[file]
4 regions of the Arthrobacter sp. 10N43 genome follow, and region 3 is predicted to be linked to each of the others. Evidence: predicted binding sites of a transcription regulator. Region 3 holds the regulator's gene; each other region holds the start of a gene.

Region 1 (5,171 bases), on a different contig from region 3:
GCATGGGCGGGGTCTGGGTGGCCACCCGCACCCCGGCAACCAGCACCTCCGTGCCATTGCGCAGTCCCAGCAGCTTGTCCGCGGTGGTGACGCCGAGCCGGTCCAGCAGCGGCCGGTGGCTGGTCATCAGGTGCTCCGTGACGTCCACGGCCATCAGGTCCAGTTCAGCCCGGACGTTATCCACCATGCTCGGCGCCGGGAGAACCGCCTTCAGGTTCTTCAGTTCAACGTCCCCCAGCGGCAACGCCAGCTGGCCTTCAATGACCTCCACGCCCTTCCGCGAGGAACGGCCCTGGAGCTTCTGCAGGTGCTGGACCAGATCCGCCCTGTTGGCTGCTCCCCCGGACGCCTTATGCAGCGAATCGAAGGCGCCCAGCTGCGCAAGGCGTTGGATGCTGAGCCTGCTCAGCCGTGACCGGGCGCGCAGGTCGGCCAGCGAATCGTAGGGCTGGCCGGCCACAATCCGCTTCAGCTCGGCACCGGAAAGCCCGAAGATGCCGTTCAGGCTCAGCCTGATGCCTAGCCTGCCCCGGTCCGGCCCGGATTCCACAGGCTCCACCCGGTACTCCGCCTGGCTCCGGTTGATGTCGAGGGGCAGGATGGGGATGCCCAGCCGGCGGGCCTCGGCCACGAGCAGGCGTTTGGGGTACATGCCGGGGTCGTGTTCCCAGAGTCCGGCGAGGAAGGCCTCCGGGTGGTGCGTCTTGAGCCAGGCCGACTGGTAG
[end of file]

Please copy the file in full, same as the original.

4 regions of the Arthrobacter sp. 10N43 genome follow, and region 3 is predicted to be linked to each of the others. Evidence: predicted binding sites of a transcription regulator. Region 3 holds the regulator's gene; each other region holds the start of a gene.

Region 1 (5,171 bases), on a different contig from region 3:
GCATGGGCGGGGTCTGGGTGGCCACCCGCACCCCGGCAACCAGCACCTCCGTGCCATTGCGCAGTCCCAGCAGCTTGTCCGCGGTGGTGACGCCGAGCCGGTCCAGCAGCGGCCGGTGGCTGGTCATCAGGTGCTCCGTGACGTCCACGGCCATCAGGTCCAGTTCAGCCCGGACGTTATCCACCATGCTCGGCGCCGGGAGAACCGCCTTCAGGTTCTTCAGTTCAACGTCCCCCAGCGGCAACGCCAGCTGGCCTTCAATGACCTCCACGCCCTTCCGCGAGGAACGGCCCTGGAGCTTCTGCAGGTGCTGGACCAGATCCGCCCTGTTGGCTGCTCCCCCGGACGCCTTATGCAGCGAATCGAAGGCGCCCAGCTGCGCAAGGCGTTGGATGCTGAGCCTGCTCAGCCGTGACCGGGCGCGCAGGTCGGCCAGCGAATCGTAGGGCTGGCCGGCCACAATCCGCTTCAGCTCGGCACCGGAAAGCCCGAAGATGCCGTTCAGGCTCAGCCTGATGCCTAGCCTGCCCCGGTCCGGCCCGGATTCCACAGGCTCCACCCGGTACTCCGCCTGGCTCCGGTTGATGTCGAGGGGCAGGATGGGGATGCCCAGCCGGCGGGCCTCGGCCACGAGCAGGCGTTTGGGGTACATGCCGGGGTCGTGTTCCCAGAGTCCGGCGAGGAAGGCCTCCGGGTGGTGCGTCTTGAGCCAGGCCGACTGGTAG